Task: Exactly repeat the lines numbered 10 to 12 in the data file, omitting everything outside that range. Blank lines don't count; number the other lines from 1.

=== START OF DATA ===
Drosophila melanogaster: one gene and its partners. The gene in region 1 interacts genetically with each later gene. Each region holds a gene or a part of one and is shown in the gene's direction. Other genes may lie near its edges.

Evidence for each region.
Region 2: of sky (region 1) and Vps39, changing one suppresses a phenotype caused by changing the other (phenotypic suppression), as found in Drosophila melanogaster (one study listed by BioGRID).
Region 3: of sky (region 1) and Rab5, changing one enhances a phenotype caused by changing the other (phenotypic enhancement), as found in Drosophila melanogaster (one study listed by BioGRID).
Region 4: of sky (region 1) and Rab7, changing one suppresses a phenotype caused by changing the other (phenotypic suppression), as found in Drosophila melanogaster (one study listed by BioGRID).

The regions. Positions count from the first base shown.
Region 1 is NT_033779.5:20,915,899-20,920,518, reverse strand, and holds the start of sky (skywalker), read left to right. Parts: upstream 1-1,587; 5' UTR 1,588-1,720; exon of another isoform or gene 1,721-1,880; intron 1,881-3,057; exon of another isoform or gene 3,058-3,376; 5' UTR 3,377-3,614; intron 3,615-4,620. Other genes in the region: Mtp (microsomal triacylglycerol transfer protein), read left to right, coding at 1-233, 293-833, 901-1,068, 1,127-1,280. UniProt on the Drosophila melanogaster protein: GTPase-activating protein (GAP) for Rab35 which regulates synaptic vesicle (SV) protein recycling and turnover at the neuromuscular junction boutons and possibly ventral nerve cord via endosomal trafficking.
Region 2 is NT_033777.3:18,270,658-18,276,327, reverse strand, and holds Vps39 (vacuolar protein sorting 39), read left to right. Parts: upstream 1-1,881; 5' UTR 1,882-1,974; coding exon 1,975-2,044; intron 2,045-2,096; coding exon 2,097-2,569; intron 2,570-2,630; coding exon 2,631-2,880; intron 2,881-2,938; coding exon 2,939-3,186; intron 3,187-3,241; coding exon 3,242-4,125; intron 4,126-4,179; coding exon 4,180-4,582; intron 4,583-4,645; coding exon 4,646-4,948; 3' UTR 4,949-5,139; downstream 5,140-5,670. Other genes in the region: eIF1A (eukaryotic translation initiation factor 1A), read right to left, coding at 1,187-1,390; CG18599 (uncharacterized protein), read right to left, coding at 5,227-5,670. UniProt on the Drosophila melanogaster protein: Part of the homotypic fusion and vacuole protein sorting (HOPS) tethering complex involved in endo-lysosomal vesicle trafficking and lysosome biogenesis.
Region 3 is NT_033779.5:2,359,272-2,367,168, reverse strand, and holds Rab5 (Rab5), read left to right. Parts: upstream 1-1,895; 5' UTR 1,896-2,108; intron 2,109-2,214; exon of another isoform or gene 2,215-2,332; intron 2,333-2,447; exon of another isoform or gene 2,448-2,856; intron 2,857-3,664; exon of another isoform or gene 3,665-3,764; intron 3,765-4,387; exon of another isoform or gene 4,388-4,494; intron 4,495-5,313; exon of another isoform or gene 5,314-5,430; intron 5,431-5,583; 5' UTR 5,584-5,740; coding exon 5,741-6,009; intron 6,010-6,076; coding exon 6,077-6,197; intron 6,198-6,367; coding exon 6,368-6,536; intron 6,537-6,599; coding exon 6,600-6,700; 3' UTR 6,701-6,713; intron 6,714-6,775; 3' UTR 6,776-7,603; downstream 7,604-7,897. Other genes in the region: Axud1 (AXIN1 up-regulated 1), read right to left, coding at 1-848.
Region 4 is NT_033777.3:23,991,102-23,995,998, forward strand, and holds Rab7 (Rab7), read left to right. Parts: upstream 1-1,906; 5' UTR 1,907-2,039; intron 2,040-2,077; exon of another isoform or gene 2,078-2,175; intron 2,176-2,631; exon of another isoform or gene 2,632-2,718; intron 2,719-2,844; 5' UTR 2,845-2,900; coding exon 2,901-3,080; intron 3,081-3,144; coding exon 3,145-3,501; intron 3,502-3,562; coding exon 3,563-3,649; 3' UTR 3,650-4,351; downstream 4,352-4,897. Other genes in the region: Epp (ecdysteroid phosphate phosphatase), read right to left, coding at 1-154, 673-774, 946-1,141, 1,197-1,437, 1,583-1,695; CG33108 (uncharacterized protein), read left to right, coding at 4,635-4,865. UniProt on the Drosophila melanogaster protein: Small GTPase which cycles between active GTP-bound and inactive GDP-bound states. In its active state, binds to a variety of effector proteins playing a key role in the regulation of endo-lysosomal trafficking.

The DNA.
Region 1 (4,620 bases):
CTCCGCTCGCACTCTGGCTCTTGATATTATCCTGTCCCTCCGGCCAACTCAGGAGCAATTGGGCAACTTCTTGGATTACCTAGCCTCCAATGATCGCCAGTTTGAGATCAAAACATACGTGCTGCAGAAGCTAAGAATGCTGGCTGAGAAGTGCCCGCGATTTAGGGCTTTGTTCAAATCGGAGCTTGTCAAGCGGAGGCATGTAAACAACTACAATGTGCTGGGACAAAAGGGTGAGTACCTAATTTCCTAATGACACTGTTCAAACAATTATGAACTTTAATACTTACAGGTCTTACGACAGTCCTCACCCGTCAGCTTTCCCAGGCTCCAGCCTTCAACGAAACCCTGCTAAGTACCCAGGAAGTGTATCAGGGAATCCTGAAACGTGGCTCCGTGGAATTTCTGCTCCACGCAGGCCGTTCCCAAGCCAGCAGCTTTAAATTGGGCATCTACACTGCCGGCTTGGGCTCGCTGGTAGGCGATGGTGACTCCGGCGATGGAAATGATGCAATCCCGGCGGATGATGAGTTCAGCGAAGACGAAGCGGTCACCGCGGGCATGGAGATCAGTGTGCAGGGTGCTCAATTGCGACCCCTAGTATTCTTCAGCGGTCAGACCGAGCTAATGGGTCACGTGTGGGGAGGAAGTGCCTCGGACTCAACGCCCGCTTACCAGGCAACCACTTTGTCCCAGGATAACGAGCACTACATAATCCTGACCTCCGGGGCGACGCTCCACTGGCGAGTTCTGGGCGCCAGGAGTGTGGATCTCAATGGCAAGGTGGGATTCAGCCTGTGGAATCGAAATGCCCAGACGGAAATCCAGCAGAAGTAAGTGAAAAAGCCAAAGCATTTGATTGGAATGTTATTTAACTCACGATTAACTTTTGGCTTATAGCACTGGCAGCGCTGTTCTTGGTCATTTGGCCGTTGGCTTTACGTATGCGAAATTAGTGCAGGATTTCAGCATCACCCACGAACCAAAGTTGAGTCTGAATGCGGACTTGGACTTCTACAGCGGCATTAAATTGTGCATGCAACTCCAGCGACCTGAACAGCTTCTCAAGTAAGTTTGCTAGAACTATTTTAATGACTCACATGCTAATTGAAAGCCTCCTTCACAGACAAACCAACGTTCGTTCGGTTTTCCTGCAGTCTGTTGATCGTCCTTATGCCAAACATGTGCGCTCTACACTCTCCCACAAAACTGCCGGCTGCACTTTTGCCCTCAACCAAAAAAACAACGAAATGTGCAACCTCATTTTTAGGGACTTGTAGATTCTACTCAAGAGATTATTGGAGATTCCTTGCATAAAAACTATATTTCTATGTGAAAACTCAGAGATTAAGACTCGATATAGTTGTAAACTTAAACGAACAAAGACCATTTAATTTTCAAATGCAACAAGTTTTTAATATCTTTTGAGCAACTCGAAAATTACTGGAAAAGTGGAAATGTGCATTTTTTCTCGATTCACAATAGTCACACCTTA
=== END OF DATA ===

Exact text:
Region 4 is NT_033777.3:23,991,102-23,995,998, forward strand, and holds Rab7 (Rab7), read left to right. Parts: upstream 1-1,906; 5' UTR 1,907-2,039; intron 2,040-2,077; exon of another isoform or gene 2,078-2,175; intron 2,176-2,631; exon of another isoform or gene 2,632-2,718; intron 2,719-2,844; 5' UTR 2,845-2,900; coding exon 2,901-3,080; intron 3,081-3,144; coding exon 3,145-3,501; intron 3,502-3,562; coding exon 3,563-3,649; 3' UTR 3,650-4,351; downstream 4,352-4,897. Other genes in the region: Epp (ecdysteroid phosphate phosphatase), read right to left, coding at 1-154, 673-774, 946-1,141, 1,197-1,437, 1,583-1,695; CG33108 (uncharacterized protein), read left to right, coding at 4,635-4,865. UniProt on the Drosophila melanogaster protein: Small GTPase which cycles between active GTP-bound and inactive GDP-bound states. In its active state, binds to a variety of effector proteins playing a key role in the regulation of endo-lysosomal trafficking.

The DNA.
Region 1 (4,620 bases):